hip arthritis and hip replacement
Sports / Orthopedic

Understanding Hip Arthritis and When You Need a Hip Replacement

May 16 2024

“A rising number of people are suffering from chronic hip pain and arthritis. In response, hip replacements are becoming increasingly common in the United States. While a hip replacement is an option for pain relief, there may be non-invasive treatment methods worth exploring first,” says Colin A. Mudrick, MD, an orthopedic surgeon at Bon Secours – Tuckahoe Orthopedics.

Dr. Mudrick explores common sources of hip pain and things for you to discuss with your provider before considering a hip replacement.

Understanding hip arthritis

Hip arthritis is most commonly caused by mechanical wear and tear of the joint surface known as osteoarthritis. This is a physical breakdown of the cartilage that covers the ball and socket joint of your hip.

The first step in understanding hip arthritis is to identify the source of the pain. Pain from an arthritic hip is most often felt in the groin and/or thigh. Pain can also be located in the buttocks or lateral aspect of the hip.

There are many other causes of pain in the hip region, so it is important to work with a physician who treats hip problems. They can identify the source of the pain through a physical exam and X-ray findings.

Carefully monitor your hip pain level

It’s important to be aware of the amount of hip pain you’re experiencing. The earlier the diagnosis for that pain, the more non-surgical options there are. You’re more likely to reduce pain and increase range of motion without surgery. This is important to note, regardless of the level of pain.

Patients typically do not come in until their pain begins to limit daily activity. This begins with mild discomfort during exercise but can progress to pain when walking. Eventually, the pain is present even without activity and can even make it difficult to sleep.

If you’re experiencing hip pain, we recommend documenting the time of day, severity and activity causing the pain. That will help us better diagnose your pain and find the best treatment plan for you.

Non-surgical treatments for hip arthritis

If you’ve been diagnosed with hip arthritis, a hip replacement is not your only option. If you’ve seen a doctor early on, you may be able to address your hip arthritis with certain treatments.

Activity modification

Repetitive loading of your hip joint, such as with running or tennis, can aggravate hip arthritis. Try activities such as cycling or using the elliptical. They will still give you a great cardiovascular workout while minimizing the stress to your hip.

Weight loss

Your hip experiences two to three times your body weight while performing normal daily activities. Losing weight can help reduce the wear and tear on your hip joint.

Anyone overweight with hip pain can benefit from losing weight. This is especially true for someone who is considering surgery. Recent studies have shown a dramatic increase in infection risk in patients who are over a certain weight.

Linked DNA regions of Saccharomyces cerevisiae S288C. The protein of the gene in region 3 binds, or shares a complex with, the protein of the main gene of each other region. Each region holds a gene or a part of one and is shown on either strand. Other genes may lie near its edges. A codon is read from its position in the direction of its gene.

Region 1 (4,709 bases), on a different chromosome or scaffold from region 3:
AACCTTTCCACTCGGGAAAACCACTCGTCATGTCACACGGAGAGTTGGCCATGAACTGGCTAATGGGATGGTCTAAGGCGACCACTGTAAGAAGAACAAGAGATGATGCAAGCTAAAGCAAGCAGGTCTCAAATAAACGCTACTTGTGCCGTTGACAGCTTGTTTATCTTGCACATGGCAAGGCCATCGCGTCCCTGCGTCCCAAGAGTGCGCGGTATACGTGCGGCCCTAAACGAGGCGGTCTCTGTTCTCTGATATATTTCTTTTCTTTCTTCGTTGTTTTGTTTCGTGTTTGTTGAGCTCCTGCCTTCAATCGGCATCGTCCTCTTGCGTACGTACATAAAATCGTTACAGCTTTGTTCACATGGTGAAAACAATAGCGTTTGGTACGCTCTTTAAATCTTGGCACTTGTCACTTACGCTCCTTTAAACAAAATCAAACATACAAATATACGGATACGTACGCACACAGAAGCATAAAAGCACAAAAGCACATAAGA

Pharmaceutical treatments

Many patients may have already tried over-the-counter medications, such as ibuprofen or Tylenol. These medications treat inflammation and therefore reduce pain. There are also prescription anti-inflammatory medications that are used to aid in pain reduction. It’s important, however, to be careful about how you medicate.

Many anti-inflammatory medications are processed by your kidneys. Taken chronically, they can increase your risk of cardiovascular disease. It’s important that your doctor follows you closely if you are taking the medications for an extended period of time. This might mean anything longer than two to three months.

If you can’t tolerate anti-inflammatory medications, there are other pharmaceutical treatment options. These include topical gels and steroid injections directly into the joint. Both can cause significant relief, although likely temporary.

Physical therapy

Hip-strengthening exercises can help you regain strength in your hip and leg muscles, reduce pain and increase range of motion.

Hip arthroscopy

Hip arthroscopy is a procedure in which your doctor puts a scope or camera into the hip. This treatment typically treats younger patients predisposed to hip issues.

Many of the above-mentioned options will help to alleviate the pain temporarily. At some point, these measures begin to lose their efficacy, or the arthritis progresses. The more permanent solution becomes a hip replacement.

When to consider a hip replacement

An appropriately prescribed hip replacement fixes the mechanical issues you may be experiencing. And it’s the only treatment option that does so.

The hip replacement experience has drastically improved throughout the past 20 to 30 years. Many improvements are directly tied to the way in which pain is managed post-operatively. Many surgeons use a “multi-modal” pain regimen that targets different pain receptors in the brain and the site of the surgery. Patients are getting up faster and are leaving the hospital sooner.

Thirty years ago, many patients spent up to two weeks in the hospital after surgery. Today, many people go home within one to two days, and in some centers in the country, are even going home the same day.

How to get started

If you’re experiencing ongoing hip pain, it could be a result of hip arthritis. Don’t wait to reach out to an orthopedic specialist, because earlier diagnosis could mean that less invasive treatments may be more effective than if you wait. However, many people still need a hip replacement eventually, and having a provider you trust can help make the process easier.

Learn about the orthopedic and sports medicine services we offer at Bon Secours.

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